I asked dozens of sources at nonprofits and foundations what we could achieve if we break down some of these barriers. I love some of the answers.

When you bring together older and younger people (whether socially or in residential settings), they can solve each other’s problems — older people find purpose and companionship in instructing or entertaining children, whose development accelerates as a result.

As a classical music lover, my favorite example is Judson Manor, a home for educated retirees in Cleveland, Ohio. In return for regular performances, graduate music students live there for free. Their art enriches life for everyone at the residence and, based on a shared love of music, firm friendships form between students and retirees.

There’s also the innovation factor. Plenty of people now point to diversity as a necessary ingredient in our search for new solutions to old problems—and age diversity is no exception.

But there’s one further advantage to bringing together the generations: Given the increasing diversity of younger generations, age diversity bridges divides that go beyond age — something urgently needed as we work to rebuild a politically, racially and economically segmented society.

So what can funders—particularly philanthropic foundations—do to help break down the cultural and institutions barriers between generations? A number of ideas emerged from my research. Here are a few:

  • Funders could use age diversity, like income equality and racial diversity, as a lens through which to design and evaluate all programs and strategies.
  • Funders could create an intergenerational pillar to support initiatives and nonprofits that are bringing together different age groups in their models for social change.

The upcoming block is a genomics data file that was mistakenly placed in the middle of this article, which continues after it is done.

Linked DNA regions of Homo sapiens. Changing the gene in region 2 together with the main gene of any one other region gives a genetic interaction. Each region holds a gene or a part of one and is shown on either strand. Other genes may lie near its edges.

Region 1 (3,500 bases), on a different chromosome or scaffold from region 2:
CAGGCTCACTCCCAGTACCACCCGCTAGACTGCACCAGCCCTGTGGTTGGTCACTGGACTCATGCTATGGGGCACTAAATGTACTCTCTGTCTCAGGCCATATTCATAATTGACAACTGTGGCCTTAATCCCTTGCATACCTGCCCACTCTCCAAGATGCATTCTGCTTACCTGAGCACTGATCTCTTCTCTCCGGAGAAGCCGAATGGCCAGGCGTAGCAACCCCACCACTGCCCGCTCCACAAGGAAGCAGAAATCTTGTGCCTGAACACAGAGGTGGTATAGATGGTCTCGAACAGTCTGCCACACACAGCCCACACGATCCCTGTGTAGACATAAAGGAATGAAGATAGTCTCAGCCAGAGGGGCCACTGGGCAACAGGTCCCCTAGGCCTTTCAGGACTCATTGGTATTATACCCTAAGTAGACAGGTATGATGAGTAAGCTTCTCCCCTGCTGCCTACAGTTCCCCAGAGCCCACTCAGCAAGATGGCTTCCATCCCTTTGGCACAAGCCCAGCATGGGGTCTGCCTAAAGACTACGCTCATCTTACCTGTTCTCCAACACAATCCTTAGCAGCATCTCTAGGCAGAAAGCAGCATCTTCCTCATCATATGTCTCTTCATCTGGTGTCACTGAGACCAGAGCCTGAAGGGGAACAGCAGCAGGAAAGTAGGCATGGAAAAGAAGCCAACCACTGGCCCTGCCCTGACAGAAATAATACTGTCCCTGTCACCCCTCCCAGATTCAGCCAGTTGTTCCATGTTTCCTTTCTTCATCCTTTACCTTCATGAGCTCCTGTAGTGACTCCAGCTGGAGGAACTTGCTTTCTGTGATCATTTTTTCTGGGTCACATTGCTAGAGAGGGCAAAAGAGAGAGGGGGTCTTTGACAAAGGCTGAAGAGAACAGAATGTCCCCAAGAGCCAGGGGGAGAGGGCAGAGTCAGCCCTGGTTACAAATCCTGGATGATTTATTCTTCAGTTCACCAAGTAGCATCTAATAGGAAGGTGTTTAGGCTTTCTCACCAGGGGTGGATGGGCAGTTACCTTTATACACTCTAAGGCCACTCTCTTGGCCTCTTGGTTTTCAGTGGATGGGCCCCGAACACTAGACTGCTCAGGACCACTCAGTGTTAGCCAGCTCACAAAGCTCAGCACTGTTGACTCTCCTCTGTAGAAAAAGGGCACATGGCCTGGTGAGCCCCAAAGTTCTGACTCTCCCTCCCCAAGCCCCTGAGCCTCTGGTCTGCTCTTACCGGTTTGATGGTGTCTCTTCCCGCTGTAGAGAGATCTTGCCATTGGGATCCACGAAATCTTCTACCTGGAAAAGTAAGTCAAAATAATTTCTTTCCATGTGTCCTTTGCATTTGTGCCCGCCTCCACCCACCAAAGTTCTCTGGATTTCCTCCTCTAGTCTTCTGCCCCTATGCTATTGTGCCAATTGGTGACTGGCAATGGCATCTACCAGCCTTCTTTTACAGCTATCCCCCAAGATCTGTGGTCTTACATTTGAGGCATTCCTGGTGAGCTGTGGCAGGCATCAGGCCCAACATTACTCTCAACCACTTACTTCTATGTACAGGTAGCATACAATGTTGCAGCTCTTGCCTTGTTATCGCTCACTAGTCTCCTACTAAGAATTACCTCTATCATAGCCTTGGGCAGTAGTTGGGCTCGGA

• Funders could consider more flexible grantmaking to support cross-generational initiatives that don’t fit into traditional funding boxes.

What seems clear is that we’re at the very beginning of uncovering the rich rewards of age diversity. Not that social entrepreneurs and funders haven’t been developing innovative programs and funding models. Far from it—and I include some of their stories in the paper. But moving away from the institutional status quo needs courage and political will.

It won’t be easy. But for me, the real promise lies in a whole new approach to problem solving. In a world whose challenges can seem overwhelming complex, solutions will only be found if we look across communities, geographies, sectors — and generations.

With more generations alive at the same time today than ever before, this is a moment to tap into our collective powers of innovation—powers born when the ideas, flexibility and dynamism of youth meet the experience, wisdom and understanding of age.

That makes age a divide well worth crossing.

The Power of Connecting the Generations includes an executive summary, along with recommendations for funders. Encore.org commissioned the essay with support from the Annenberg Foundation, The Eisner Foundation, and the David and Lucile Packard Foundation. The cover illustration is by Gracia Lam.